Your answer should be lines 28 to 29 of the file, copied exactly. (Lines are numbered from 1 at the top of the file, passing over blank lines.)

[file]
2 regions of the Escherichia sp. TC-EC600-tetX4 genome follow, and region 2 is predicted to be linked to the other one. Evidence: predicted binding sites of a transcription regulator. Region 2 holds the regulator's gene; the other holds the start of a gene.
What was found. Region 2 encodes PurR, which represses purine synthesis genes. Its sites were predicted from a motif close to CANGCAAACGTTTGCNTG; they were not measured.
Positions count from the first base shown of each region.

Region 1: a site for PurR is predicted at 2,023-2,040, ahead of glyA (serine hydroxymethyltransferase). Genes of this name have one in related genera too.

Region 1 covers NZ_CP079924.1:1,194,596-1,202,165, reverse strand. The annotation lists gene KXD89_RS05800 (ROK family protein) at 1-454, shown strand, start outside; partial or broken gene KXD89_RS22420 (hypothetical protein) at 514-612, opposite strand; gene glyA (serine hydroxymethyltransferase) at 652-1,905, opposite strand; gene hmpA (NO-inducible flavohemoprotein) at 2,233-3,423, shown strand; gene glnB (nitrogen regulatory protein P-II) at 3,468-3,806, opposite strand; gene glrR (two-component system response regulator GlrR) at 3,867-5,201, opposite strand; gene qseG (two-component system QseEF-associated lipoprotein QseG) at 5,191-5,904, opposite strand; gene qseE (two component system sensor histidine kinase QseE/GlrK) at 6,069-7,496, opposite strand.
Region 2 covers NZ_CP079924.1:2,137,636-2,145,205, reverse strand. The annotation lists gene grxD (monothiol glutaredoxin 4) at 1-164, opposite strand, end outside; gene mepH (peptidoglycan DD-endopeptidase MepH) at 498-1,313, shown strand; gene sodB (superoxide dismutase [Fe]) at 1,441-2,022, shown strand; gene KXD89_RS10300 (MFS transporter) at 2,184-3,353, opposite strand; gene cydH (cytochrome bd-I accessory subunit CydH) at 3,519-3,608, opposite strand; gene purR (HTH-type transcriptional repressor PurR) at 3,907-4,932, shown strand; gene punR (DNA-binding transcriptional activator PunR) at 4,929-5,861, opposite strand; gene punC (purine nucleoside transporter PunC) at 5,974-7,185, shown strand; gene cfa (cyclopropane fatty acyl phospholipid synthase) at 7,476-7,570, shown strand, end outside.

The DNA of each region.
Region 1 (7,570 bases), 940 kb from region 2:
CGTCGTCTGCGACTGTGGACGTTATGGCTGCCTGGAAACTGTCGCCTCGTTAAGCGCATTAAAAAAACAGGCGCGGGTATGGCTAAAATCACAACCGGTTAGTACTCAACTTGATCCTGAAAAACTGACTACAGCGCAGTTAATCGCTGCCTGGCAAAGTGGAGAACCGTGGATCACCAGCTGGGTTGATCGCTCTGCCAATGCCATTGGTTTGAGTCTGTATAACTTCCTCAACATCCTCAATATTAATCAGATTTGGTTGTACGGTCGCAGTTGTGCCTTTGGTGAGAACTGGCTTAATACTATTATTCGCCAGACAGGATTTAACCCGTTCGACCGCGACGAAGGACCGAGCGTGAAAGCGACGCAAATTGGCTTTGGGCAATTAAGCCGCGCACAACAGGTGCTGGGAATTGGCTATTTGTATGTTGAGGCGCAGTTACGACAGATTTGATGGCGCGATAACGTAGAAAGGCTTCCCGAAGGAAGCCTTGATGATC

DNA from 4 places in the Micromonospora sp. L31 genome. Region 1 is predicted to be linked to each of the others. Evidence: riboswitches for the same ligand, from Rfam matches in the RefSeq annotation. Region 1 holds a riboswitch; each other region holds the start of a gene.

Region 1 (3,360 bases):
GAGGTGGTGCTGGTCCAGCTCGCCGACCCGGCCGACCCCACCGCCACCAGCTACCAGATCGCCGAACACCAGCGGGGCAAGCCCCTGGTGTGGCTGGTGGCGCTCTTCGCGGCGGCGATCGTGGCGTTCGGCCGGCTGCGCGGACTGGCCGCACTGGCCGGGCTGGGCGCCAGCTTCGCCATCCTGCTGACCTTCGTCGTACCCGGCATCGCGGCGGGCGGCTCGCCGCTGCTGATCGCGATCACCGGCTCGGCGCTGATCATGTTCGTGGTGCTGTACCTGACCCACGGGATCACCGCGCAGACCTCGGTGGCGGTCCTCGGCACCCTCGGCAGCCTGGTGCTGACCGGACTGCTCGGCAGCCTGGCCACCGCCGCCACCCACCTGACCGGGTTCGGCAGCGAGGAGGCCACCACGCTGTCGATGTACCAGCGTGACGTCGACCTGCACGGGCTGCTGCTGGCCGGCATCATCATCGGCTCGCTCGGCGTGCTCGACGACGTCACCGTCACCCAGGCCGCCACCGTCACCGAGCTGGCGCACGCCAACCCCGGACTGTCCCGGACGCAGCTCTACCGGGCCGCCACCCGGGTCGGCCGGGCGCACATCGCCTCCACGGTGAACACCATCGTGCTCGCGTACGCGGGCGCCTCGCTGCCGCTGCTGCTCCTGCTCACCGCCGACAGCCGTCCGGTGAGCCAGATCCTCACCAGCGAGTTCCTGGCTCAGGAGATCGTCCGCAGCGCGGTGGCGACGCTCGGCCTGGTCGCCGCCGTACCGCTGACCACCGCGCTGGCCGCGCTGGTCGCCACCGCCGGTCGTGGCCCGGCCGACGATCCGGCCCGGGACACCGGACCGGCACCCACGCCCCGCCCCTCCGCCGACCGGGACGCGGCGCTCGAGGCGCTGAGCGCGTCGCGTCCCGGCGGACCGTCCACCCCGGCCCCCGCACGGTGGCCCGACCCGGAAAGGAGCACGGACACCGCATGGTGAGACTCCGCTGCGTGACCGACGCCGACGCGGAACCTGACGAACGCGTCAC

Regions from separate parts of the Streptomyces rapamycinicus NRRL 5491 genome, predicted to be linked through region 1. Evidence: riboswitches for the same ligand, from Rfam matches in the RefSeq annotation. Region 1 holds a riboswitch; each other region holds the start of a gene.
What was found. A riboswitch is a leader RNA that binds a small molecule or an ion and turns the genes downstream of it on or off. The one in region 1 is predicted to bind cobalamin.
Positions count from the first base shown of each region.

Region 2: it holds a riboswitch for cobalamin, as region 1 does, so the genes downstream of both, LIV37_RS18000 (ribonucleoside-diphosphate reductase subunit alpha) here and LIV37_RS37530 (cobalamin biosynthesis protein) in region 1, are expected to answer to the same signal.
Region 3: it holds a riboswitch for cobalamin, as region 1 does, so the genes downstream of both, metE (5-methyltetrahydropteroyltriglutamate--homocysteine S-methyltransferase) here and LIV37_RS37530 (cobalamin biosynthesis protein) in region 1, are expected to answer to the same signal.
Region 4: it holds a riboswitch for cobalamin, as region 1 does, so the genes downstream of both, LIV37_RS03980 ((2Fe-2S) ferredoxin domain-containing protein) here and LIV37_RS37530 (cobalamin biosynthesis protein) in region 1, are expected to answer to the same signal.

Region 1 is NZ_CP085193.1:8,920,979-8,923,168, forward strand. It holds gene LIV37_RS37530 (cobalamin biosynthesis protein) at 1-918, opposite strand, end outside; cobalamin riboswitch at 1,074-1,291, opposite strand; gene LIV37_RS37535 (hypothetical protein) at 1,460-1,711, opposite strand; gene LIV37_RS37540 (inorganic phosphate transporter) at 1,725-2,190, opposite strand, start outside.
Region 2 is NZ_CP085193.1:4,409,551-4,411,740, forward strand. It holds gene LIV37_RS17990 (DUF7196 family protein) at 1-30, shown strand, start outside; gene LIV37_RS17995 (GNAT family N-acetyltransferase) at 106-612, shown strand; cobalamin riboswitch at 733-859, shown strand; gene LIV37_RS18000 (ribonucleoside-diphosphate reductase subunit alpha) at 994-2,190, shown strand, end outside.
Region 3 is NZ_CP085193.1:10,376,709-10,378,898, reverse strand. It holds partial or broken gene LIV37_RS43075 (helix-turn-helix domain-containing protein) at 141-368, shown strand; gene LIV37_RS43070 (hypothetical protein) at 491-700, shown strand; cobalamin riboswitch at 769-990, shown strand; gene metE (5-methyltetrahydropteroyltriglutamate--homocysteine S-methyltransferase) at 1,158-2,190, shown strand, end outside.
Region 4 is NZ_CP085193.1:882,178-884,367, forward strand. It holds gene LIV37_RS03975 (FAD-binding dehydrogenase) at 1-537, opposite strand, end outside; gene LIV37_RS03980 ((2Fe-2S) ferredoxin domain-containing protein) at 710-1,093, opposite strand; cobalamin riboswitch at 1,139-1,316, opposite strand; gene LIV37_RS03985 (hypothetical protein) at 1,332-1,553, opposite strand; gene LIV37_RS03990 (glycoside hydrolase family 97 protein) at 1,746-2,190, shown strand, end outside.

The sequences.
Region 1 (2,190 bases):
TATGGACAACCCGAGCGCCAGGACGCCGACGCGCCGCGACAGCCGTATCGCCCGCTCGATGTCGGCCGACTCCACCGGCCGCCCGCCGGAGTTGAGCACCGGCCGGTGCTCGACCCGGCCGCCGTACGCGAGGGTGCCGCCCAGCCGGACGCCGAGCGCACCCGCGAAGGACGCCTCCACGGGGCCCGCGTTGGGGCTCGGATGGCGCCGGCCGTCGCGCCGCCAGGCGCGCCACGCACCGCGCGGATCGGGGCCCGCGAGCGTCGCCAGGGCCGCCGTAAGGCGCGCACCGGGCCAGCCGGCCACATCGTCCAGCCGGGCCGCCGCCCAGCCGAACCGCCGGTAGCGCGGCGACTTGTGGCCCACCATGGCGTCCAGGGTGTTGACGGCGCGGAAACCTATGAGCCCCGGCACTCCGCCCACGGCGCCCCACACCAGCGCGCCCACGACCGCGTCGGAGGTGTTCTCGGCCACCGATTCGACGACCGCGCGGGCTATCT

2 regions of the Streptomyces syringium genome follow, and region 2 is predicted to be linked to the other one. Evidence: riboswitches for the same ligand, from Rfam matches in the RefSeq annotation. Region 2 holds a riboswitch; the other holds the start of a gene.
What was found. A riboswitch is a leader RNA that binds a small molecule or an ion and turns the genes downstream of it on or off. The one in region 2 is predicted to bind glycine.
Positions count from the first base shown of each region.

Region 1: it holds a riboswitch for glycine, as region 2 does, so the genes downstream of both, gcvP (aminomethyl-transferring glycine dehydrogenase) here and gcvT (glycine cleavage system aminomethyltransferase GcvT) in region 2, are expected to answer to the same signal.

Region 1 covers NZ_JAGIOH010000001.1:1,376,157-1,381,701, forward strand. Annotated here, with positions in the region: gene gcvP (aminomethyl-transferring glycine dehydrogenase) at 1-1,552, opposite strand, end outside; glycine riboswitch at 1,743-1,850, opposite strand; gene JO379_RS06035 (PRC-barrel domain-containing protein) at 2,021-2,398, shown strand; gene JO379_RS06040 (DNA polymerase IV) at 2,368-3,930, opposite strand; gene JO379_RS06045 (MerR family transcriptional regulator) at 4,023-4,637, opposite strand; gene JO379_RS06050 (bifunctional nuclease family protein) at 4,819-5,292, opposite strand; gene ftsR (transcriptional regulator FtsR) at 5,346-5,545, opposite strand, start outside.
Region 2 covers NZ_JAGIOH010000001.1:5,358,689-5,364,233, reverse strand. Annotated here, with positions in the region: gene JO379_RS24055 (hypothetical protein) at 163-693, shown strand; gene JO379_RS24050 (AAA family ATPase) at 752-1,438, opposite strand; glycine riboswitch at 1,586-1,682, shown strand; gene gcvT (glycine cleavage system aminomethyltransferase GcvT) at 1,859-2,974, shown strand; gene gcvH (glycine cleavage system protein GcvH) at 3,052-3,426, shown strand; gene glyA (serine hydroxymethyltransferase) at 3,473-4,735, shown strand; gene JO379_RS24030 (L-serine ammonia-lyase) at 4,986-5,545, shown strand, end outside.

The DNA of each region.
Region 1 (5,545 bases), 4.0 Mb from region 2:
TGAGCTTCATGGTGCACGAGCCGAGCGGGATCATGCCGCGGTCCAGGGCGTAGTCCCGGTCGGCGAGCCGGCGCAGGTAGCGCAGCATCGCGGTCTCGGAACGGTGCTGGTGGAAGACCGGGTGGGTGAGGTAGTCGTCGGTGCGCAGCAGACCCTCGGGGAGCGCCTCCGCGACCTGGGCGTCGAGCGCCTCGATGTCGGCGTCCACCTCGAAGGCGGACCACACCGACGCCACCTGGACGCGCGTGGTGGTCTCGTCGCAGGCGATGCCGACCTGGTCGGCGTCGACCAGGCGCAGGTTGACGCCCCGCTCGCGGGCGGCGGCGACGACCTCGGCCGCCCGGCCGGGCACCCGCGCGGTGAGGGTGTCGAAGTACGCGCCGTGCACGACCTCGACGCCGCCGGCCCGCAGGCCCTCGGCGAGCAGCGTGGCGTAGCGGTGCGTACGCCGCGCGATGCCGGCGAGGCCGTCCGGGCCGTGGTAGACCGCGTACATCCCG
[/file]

Positions count from the first base shown of each region.

Region 1: it holds a riboswitch for glycine, as region 2 does, so the genes downstream of both, gcvP (aminomethyl-transferring glycine dehydrogenase) here and gcvT (glycine cleavage system aminomethyltransferase GcvT) in region 2, are expected to answer to the same signal.